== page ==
Our cargo consisted of several magnesium incendiary bombs and six 30-pound demolition-type bombs. In a few minutes we had pulled into the line of traffic of about 40 B-17’s, awaiting our turn to pull on to the end of the runway. The roar of engines as they struggled to lift the heavy load of fuel and bombs was enough to awake all the residents of the Midlands. It was an impressive sight for this country boy.
Standing just beside the end of the runway, where we made that final check of instruments before releasing the brakes, stood a minister. I don’t know what denomination he represented, but it was an inspiration to me to see him there. And then we were on our way.
All whom I know who flew missions were superstitious. My superstition was a candy bar. At the briefing, they always gave us a candy bar – Milky Way or Snickers. I always placed the candy bar on the small table in front of me and ate it just before we touched down at home on the return. On this particular mission, the ball turret gunner came by my position and before I could stop him, ate my candy bar just after takeoff. To me, that was a major disaster. It was as if all my luck had run out. He resembled one of those ostriches with that candy bar going down his throat, and I would have shot him if we had not needed the belly gun to protect our plane underneath.
It was a long flight in, with considerable flak, but few fighters sighted. A diversionary flight of B-24’s up the North Sea toward Hamburg had caused Herr Goering to use up much precious fuel to try to keep the submarine pens at Bremen and Hamburg from being attacked, while some one thousand B-17’s struck straight across Germany to Dresden.
The Germans used two types of flak. One pattern type is when they just shoot the 88MM guns into the air over the area they wish to protect. Another is the tracking flak where they use their radar to stay on the target as it moves above them. Oddly enough, the pattern flak was most effective. At the end of the 20th century, when they vote on the man of the century, I will cast my vote not for Einstein, Anderson, or Von Braun – but the man who invented this: Chaff! On a radar scope, it looked just like a B-17, and it saved a lot of country boys from having to get out and walk at 30,000 feet altitude.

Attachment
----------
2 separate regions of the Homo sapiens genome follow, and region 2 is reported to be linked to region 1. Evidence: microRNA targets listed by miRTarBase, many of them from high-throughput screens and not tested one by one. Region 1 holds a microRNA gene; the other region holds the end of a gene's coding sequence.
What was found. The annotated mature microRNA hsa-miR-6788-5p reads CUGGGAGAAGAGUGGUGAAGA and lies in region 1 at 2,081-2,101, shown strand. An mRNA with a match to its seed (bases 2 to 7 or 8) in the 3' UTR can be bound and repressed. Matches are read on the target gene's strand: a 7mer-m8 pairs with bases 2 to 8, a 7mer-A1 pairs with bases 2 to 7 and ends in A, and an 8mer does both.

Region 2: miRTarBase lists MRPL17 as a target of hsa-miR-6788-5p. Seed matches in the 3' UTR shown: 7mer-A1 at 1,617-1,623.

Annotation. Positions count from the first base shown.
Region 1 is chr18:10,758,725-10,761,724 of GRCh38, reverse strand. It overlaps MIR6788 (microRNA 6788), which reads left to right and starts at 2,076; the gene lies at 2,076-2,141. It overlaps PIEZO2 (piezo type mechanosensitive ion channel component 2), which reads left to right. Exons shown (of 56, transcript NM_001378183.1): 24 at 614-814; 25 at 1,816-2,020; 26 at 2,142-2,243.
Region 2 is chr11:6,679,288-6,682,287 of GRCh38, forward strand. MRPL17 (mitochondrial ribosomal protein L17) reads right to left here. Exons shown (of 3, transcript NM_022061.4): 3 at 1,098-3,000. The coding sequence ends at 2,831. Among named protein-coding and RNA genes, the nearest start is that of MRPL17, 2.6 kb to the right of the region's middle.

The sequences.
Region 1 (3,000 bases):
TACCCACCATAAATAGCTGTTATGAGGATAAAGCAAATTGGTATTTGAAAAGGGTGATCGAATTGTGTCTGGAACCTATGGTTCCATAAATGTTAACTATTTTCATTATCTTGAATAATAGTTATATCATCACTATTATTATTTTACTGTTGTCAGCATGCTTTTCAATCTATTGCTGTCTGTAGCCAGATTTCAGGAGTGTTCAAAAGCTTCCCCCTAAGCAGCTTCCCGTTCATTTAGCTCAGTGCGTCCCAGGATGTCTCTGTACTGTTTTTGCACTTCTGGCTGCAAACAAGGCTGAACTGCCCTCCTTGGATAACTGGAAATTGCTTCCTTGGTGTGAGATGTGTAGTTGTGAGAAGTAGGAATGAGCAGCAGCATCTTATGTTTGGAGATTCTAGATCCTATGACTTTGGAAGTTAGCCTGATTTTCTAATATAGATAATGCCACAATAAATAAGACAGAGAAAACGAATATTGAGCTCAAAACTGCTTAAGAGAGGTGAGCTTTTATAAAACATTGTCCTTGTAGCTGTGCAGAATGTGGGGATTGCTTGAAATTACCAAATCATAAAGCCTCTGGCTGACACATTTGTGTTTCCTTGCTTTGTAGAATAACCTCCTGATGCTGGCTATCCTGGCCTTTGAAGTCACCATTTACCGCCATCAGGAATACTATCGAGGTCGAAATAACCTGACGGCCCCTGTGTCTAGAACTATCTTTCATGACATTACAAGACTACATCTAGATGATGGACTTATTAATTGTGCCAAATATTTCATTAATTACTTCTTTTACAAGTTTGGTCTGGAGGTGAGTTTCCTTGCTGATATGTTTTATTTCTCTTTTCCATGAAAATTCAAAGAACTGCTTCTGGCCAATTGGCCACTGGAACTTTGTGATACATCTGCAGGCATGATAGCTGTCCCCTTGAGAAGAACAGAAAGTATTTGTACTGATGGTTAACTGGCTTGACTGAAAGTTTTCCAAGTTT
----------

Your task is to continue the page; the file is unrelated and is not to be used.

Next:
It was a long flight back, but 11 hours after takeoff, we were back at the base. This mission was not one of the most important of the 8th Air Force, nor was it our worst. It was just one of many that broke the back of the German nation, and it convinced the German people as well as their leaders that they lost the war due to the strategic air power of the Allies.
© Eugene Spearman, 2016
Eugene Spearman’s words mean so much to me. They help me understand what he and the other boys of the 384th Bomb Group, like my dad, experienced on a typical mission during WWII. What Eugene doesn’t mention in his letter home is that February 15, 1945 was his very first mission.
On that mission (#267), the primary target was a synthetic oil plant in Bohlen Germany. The Mission Summary from 384thBombGroup.com describes that mission:
Heavy fog closed in quickly during takeoff operations, preventing almost half of the force from flying. The 384th Bombardment Group (H), initially ordered to provide all three squadrons of the 41st “B” group, formed itself into two reduced squadrons – lead and low – during assembly. They also picked up some aircraft from the 379th BG. The primary target was “visual only” so the secondary was attacked using radar aiming. Weather at the home base remained bad on their return, so all but one aircraft landed elsewhere.
The secondary target attacked was the railroad marshalling yards in Dresden. The Nicolai crew, actually aboard aircraft 42-102459, aka “Little Kenny,” landed away at Seething Airfield, Station 146.
© Cindy Farrar Bryan and The Arrowhead Club, 2016